BookPage Children's Top Pick, July 2014

S.E. Grove’s debut novel is set in 1890s Boston, a place that anyone who has read history or historical fiction set in that era will recognize—or will they? This world shares geography with our own, but thanks to the Great Disruption, which happened almost a century earlier, the Earth’s regions became unmoored from time. Although New Occident (where Boston is located) lies firmly in the 19th century, other countries are in the Dark Ages, prehistory or even the future.

This fluidity of time means that cartologers, like Sophia’s uncle Shadrack, must make maps that depict not only place but also time. Like Sophia’s long-absent parents, Shadrack is an explorer. Just when he is beginning to show Sophia the mysteries of maps and mapmaking, he is kidnapped, leaving Sophia with a cryptic message—and an even more mysterious glass map. Now, Sophia and her new friend, Theo, must travel south to the Baldlands, where they find themselves threatened by shifting time boundaries and constantly pursued by others who want the map.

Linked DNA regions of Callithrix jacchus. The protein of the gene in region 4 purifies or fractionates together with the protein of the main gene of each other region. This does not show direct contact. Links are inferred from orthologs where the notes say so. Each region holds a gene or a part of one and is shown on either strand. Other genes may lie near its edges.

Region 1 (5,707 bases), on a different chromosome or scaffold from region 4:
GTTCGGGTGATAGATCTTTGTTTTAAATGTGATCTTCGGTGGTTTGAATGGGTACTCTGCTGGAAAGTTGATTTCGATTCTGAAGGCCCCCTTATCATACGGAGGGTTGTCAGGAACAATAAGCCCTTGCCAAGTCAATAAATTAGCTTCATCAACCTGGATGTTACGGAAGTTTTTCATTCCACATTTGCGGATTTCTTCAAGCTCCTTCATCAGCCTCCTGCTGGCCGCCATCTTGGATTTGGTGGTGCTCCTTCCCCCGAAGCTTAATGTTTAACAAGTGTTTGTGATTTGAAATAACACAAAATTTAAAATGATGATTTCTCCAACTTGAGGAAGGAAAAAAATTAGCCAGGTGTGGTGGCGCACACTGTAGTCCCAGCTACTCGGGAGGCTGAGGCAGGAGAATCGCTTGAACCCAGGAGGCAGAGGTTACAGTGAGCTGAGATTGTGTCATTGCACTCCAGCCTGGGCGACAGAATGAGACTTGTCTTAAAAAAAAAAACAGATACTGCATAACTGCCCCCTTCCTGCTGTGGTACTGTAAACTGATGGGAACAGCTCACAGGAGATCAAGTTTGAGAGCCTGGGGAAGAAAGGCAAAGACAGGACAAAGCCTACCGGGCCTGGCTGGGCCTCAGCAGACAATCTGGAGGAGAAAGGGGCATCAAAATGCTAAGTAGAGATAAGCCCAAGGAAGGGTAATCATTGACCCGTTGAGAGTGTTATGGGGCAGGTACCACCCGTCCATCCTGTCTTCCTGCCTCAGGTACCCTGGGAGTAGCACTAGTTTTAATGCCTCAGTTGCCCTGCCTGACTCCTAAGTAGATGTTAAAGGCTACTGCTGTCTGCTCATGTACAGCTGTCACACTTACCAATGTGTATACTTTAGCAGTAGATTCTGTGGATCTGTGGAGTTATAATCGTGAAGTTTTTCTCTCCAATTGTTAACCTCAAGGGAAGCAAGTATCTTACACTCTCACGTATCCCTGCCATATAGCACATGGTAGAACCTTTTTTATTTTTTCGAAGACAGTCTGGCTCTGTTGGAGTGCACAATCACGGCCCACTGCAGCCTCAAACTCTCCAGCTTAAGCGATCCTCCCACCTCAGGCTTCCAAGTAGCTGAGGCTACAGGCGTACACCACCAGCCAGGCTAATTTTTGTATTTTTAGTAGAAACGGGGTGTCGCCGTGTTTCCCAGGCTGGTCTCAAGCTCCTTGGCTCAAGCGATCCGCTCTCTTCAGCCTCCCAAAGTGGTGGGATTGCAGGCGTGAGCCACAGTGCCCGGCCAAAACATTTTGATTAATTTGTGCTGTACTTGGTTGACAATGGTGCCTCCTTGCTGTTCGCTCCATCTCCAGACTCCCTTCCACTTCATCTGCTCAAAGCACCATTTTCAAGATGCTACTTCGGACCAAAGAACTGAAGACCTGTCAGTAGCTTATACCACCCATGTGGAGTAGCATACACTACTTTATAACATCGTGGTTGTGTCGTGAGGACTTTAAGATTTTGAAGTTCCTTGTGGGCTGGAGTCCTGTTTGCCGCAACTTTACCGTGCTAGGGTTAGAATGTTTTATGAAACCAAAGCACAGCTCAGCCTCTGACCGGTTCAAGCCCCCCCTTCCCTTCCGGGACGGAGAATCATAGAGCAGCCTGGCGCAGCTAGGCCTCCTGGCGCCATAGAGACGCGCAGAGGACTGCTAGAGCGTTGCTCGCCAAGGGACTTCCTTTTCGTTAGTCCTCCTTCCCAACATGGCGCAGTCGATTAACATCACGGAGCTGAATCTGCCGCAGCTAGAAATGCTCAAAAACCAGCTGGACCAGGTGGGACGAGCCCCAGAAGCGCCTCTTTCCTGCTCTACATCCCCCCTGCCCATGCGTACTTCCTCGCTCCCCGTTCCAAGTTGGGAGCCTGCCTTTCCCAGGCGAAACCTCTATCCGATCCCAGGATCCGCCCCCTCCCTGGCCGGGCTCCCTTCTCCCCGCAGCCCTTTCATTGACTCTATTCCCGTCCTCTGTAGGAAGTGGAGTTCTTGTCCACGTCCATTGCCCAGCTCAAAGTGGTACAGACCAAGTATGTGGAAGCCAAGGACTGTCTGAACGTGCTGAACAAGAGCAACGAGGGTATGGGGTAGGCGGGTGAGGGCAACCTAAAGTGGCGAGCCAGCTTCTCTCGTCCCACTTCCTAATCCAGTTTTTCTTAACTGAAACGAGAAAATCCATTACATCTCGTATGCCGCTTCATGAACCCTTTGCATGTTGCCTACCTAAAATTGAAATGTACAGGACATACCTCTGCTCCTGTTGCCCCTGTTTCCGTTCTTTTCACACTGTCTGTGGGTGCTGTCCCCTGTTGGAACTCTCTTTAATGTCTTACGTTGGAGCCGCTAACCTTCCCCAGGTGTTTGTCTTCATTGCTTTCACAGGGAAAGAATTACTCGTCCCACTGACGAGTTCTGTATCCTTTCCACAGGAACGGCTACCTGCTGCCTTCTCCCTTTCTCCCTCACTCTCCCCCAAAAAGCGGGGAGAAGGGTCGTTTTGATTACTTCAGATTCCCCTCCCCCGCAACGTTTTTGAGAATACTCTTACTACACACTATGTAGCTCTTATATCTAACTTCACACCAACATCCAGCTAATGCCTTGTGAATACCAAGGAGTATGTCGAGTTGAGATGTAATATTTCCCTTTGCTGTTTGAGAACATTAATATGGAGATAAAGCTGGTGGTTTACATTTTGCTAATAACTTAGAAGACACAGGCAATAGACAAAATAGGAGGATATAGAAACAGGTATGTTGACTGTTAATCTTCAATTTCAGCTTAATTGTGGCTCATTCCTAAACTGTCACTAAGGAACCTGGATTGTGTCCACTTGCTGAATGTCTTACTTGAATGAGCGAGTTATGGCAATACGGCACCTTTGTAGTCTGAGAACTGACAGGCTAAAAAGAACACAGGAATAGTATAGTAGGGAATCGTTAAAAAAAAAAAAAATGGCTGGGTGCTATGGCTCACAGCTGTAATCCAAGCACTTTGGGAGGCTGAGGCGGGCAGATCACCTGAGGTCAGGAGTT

The Glass Sentence is the first book in the Mapmakers Trilogy, and it’s a great start. The narrative, which alternates between Sophia’s and Shadrack’s perspectives, is action-packed; the world that Grove has created is rich and interesting; and the characters are complex and endearing. It’s hard to say which part is more compelling—Sophia’s world travels or her internal journey, as she figures out who she can trust and how to trust herself.

 

This article was originally published in the July 2014 issue of BookPage. Download the entire issue for the Kindle or Nook.

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